Monday, December 11, 2006

Doorway to nowhere


Abandoned doorway on Lyle Street

My office is located in a fascinating part of town, on the very eastern edge of a district known as Woodfield. Some of the oldest buildings in London are found here, and it is here where London's ruling elite first built homes in the 1800s. Walking the streets here is a lesson in history and humility.

Just to the east lies a neighborhood that is just as old, but nowhere near as lovingly preserved. Known derisively by Londoners as East of Adelaide - or EOA, for short - this half of the city is often considered the place that time forgot.

Of course, it's easy to make black-and-white assumptions about a neighborhood. Sure, the shopping strip along Dundas Street has seen its better days. And, yes, the streets that adjoin the main drag can be forlorn to the uninitiated. But the photographer in me thinks there's a hidden story in this place, a glimpse into a world most of us from the so-called right side of the tracks would almost never take the time to explore.

But explore I will. If I've got some time over lunch and I happen to have my camera with me, I'll wander the streets and capture whatever scenes speak to me. The poignancy of a decaying urban environment has always been a strong interest of mine. I don't know why. Maybe because it's different. Maybe because no one else takes the time. Whatever the reason, I hope it lets me grow as a photographer.

About this image: A forgettable one-storey painted brick building houses a place called Bingo Country. It's right across the street from The Adult Superstore (go ahead, use your imagination) and even on a sunny day, it's a miserable and gray place to be. This door likely hasn't been used in years. One wonders what lies behind it. Or maybe it's better that this question remains unanswered. Either way, its stark lines remind us that not all doorways are welcoming to passers by.

Your turn: Urban decay. Why do you feel this has appeal to the storytellers among us?

8 comments:

Zeus said...

This is my first time to your blog, and I have to say, I hadn't known what to expect; however, this post just drew me in, and now I need to link to you so I remember to come here in the future!

As for urban decay and its allure for storytellers: I suspect it has a lot to do with the atmosphere. There's so much to play with in terms of setting and how that dilapidated scene can either be a stereotypical breeding ground for despair or ironically be the birth of hope in a character imagined. Either way, it does make for a very interesting place to set one's story!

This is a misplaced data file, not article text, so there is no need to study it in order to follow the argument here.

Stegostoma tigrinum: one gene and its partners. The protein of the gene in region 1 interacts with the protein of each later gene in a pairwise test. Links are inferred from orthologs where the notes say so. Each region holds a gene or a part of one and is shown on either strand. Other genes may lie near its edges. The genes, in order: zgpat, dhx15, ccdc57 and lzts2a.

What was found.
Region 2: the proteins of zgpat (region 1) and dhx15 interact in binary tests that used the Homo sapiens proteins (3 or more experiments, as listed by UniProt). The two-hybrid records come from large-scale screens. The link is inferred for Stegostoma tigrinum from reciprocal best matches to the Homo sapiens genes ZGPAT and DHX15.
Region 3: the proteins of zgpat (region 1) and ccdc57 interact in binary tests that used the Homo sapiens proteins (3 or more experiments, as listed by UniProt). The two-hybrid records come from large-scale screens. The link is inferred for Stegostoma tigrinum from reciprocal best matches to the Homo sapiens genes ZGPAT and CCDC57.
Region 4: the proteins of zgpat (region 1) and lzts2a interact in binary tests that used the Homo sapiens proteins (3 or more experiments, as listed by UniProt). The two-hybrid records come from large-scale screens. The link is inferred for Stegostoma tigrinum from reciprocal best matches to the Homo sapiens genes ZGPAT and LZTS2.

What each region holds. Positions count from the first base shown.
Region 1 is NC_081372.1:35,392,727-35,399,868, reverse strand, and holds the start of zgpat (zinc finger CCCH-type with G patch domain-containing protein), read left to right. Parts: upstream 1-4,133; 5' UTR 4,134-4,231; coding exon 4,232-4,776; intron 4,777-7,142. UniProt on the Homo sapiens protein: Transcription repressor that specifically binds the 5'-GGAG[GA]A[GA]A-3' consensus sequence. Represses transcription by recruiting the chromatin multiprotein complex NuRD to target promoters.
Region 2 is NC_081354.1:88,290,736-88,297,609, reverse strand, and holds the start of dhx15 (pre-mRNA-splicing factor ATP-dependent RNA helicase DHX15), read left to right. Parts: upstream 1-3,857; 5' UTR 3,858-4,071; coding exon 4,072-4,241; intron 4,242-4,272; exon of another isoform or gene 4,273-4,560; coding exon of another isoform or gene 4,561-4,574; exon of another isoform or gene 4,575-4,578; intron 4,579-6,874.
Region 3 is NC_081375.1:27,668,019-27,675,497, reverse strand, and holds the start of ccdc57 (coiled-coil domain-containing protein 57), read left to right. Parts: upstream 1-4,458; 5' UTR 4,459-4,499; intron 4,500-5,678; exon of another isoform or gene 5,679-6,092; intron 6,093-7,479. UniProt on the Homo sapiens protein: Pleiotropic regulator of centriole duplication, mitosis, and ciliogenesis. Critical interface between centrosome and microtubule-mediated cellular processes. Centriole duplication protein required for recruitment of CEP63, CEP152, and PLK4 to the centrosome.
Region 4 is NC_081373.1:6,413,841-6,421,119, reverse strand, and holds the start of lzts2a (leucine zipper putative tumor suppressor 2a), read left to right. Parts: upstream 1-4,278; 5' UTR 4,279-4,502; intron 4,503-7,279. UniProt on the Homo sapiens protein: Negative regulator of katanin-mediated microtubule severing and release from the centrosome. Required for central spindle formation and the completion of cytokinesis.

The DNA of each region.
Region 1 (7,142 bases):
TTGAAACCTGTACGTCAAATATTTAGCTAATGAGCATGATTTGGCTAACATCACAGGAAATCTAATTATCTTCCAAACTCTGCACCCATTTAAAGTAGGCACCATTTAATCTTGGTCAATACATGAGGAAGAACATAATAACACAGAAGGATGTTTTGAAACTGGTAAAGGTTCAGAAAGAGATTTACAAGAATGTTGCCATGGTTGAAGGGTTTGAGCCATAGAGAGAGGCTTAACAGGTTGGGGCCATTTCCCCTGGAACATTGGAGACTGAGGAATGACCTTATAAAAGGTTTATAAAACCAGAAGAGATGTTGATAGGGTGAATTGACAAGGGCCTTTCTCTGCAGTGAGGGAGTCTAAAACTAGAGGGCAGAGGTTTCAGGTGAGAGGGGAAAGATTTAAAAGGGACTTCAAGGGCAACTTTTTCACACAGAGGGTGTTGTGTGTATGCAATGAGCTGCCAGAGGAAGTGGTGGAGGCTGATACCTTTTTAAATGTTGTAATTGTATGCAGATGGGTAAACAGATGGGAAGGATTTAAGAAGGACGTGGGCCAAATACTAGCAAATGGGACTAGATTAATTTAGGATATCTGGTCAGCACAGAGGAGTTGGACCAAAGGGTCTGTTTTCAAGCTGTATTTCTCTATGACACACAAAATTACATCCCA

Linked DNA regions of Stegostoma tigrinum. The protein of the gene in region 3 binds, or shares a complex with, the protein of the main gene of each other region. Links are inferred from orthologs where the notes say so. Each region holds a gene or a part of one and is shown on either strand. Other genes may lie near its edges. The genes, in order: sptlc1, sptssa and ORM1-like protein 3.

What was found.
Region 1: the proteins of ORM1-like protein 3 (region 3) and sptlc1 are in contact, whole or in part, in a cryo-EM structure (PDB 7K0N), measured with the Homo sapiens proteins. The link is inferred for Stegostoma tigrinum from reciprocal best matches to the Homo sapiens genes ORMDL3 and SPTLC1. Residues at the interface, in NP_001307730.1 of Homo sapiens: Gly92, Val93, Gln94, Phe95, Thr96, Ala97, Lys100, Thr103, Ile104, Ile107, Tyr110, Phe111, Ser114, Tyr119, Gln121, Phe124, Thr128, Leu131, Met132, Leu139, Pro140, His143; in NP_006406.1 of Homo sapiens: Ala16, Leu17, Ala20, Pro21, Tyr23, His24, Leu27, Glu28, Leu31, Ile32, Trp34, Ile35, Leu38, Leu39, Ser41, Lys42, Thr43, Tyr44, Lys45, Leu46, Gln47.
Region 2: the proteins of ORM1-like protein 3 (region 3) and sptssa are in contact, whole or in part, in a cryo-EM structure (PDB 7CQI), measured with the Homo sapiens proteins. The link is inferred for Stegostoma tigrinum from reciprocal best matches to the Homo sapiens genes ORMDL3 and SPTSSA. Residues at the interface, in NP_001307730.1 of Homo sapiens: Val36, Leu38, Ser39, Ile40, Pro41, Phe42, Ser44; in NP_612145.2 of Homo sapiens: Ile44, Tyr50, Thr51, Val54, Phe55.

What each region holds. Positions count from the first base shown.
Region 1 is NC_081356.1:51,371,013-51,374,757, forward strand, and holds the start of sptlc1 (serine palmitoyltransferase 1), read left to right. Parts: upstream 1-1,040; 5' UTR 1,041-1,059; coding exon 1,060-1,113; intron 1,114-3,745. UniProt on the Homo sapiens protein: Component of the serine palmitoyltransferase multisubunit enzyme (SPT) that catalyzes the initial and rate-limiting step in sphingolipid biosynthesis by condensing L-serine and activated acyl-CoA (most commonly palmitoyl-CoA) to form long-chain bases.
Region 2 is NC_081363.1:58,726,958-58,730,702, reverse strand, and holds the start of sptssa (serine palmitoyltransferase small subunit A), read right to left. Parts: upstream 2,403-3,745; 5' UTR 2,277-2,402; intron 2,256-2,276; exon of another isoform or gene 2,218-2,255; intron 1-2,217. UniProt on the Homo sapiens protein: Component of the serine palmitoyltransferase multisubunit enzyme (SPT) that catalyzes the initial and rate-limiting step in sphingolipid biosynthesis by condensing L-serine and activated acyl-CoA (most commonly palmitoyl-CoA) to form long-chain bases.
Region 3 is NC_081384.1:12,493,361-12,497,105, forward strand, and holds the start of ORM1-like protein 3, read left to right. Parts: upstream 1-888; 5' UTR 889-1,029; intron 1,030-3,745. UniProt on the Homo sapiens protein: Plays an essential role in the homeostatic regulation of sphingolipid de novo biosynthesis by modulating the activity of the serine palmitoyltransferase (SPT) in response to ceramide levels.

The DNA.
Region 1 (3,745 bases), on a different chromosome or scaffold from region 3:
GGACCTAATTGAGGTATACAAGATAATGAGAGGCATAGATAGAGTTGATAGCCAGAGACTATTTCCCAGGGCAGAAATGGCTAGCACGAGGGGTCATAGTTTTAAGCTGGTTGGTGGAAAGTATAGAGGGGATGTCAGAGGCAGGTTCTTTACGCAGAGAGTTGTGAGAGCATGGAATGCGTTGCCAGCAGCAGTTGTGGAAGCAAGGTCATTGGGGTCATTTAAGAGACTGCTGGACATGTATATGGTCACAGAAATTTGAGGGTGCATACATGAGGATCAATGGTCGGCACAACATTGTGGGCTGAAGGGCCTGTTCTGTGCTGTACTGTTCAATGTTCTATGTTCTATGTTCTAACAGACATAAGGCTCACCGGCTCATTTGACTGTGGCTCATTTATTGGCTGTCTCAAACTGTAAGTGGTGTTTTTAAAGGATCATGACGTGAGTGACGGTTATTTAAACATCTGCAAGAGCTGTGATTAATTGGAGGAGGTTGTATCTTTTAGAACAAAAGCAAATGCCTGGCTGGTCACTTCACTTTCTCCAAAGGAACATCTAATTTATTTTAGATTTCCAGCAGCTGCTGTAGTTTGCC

Anonymous said...

I am always fascinated by old buildings and areas. I think it is because I like to imagine a world as it once was...before the delapidation and decay. The other reason I like these older areas is because I love to see the potential of what it could be in the future. The hope is that these places will one day be thriving like they once were. It only takes the vision of one to stir a community.

TrueJerseyGirl said...

Love this, Carmi. I think we are fascinated with these kinds of areas because generally, they used to be something else. A major city near me in NJ used to be a thriving, wealthy city - after the race riots in the 1960's, it never recovered and is now slums. But in with the dillapidation (is that a word?) you can still see the architecture that used to be, and it captures your imagination to think that what now houses the homeless used to house the rich.

Again, love this idea Carmi. Can't wait to see what you find next.

srp said...

There is no doornob, no handle, no lock. It's as if the opening has been walled off. Did it ever function as a door? Perhaps. A mystery. Made deeper by the location, the decayed surroundings. Was this a thriving business, once upon a time; or restaurant, or an urban apartment building? Then it comes back to.... no door handle, no lock... is it a real door if there is no way to open it?

PresentStorm said...

I love your imagination. I love the way you can look at something so ordinary, and come up with such thought provoking questions and stories. I love it!!

Thanks for stopping by my WW today :)

Did you happen to get any new snow pics? :) *crosses fingers*

rashbre said...

I saw your delurk request so I'm commenting during the week as well as within the Michele game. It looks fun to see you are exploring the wrong part of town.

Every doorway has a stack of stories.

best, rashbre.

Anonymous said...

I love urban decay, and suspect I live in an neighbourhood a lot like EOA (I have friends who live there). If you're interested, many of my photos on flickr involve crumbly and peeling architecture. It's at http://www.flickr.com/photos/cinnamongurl/.

Anonymous said...

It's not so much the storytelling possibilities that appeal to me as it is finding beauty in the margins, in places most people try to rush past without really looking.